Google has introduced two new improvements to its Search Console performance page designed to make reports more useful and increase the efficiency of analysing data reports.
The new features allow users to use a regular expression (regex) to filter information and have completely revamped its comparison mode for improved data filtering. Both very exciting and welcomed changes!
Let’s dig a little deeper into what this means.
Over the last year or so, the world has been anticipating Google supporting regular expressions, commonly referred to as regex. This is an advanced search and replace for strings of words or characters.
The new addition can be found in the performance report, under the filter/query. By selecting ‘Custom’, you will be allowed to make increasingly complex page-based filters and queries.
Google has released an example to show users how the new feature will help capture more query data:
“For instance, let’s say your company is called ‘cats and dogs’’ but is sometimes also abbreviated as ‘cats & dogs’ or even ‘c&d’. You can use a regex filter to capture all of your branded queries by defining the regex filter: cats and dogs|cats & dogs|c&d.”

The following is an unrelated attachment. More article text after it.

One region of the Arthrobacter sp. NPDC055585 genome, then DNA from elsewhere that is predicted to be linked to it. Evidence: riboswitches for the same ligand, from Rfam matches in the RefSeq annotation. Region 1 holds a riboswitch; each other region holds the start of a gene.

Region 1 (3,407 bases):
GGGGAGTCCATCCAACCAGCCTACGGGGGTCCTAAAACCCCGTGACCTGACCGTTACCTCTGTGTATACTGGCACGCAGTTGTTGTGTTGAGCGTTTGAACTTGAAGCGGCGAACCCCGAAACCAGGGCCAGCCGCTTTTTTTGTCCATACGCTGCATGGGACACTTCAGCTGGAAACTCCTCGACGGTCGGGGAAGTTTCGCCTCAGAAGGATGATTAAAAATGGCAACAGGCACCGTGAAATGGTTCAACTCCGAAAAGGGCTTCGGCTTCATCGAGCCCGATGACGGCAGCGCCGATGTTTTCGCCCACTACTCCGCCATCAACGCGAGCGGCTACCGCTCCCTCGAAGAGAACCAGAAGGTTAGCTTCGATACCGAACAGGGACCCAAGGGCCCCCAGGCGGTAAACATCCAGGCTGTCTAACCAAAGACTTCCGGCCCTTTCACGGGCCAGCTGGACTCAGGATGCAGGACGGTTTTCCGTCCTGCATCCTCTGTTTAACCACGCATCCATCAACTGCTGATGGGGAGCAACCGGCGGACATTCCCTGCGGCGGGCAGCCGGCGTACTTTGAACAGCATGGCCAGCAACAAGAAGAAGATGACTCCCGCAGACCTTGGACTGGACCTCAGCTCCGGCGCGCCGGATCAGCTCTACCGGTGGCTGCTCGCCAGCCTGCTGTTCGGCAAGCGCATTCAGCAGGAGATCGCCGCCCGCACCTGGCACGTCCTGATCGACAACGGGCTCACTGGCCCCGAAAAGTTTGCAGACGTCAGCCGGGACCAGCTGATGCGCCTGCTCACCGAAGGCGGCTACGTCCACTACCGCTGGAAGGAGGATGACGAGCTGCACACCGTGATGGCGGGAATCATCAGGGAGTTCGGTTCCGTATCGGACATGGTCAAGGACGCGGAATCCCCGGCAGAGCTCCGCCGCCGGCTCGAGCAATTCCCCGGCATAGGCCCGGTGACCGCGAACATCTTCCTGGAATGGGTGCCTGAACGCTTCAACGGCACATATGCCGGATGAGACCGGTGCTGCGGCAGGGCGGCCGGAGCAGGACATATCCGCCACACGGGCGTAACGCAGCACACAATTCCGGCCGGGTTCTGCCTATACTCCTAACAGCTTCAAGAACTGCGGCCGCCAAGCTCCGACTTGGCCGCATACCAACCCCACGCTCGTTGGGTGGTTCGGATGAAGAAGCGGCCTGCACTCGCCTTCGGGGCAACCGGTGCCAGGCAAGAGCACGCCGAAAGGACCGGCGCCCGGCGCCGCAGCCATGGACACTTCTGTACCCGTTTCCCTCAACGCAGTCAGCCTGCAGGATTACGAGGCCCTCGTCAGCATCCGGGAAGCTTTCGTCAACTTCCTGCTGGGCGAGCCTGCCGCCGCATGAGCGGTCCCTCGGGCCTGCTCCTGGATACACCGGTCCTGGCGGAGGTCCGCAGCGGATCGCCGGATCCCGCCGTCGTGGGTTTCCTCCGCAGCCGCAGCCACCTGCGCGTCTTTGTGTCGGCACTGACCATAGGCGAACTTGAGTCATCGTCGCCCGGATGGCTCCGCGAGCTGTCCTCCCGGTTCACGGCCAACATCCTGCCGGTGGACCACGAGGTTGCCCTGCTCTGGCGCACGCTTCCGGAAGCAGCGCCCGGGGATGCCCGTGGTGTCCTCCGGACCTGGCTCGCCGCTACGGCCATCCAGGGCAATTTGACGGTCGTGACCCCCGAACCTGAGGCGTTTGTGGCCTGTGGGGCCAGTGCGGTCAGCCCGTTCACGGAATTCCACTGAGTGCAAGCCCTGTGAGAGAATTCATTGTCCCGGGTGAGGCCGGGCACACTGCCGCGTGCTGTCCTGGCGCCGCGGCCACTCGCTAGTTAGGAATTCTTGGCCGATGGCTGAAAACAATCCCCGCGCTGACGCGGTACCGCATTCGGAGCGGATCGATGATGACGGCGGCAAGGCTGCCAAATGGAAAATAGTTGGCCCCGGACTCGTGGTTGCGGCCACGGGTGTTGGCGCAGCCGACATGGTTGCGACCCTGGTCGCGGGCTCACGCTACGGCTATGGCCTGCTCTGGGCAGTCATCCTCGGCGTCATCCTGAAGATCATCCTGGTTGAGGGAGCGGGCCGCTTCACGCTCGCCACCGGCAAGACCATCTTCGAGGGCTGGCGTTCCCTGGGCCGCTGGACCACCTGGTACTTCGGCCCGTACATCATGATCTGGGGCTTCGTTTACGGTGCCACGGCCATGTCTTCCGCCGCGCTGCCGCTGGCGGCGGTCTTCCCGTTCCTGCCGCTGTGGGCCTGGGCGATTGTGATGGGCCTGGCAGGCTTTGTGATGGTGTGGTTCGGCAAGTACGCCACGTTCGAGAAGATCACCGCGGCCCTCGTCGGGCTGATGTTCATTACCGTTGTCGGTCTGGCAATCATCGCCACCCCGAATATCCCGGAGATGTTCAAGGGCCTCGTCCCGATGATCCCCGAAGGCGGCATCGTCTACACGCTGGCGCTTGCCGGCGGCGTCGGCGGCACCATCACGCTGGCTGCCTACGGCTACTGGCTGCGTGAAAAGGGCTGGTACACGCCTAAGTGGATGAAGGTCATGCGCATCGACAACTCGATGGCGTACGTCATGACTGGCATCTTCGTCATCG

Here’s an example of how that would look in Google Search Console:
Google Search Console has updated its performance report help page regarding the new regex filter and stated the following:
Google also directs users to a nifty regex live testing tool which can be found here.
One thing to bear in mind is that Google has stated queries and filters may not be available to protect user privacy or due to limits of storage, but do not worry! Google will notify you if this is the case.
Previously, Google would not contain a comparison column if more than one metric was selected. This has now changed following the new improvement. This allows users more in-depth analysis and ‘’fully supports cases where more than a single metric is selected.”
Google has also improved the interface by nearly doubling the area to make it easier for users to view side-to-side results.
Here’s how it looks:
To make it even more exciting, the new comparison mode also supports the new regex filter for queries and pages!
The two new improvements to the Google Search Console report are a great addition for SEOs and web developers who are looking to dissect their data and dig deeper into where they get their organic traffic from. What are your thoughts on the latest improvements to Search Console? Let us know, or tweet us @TeamTillison.
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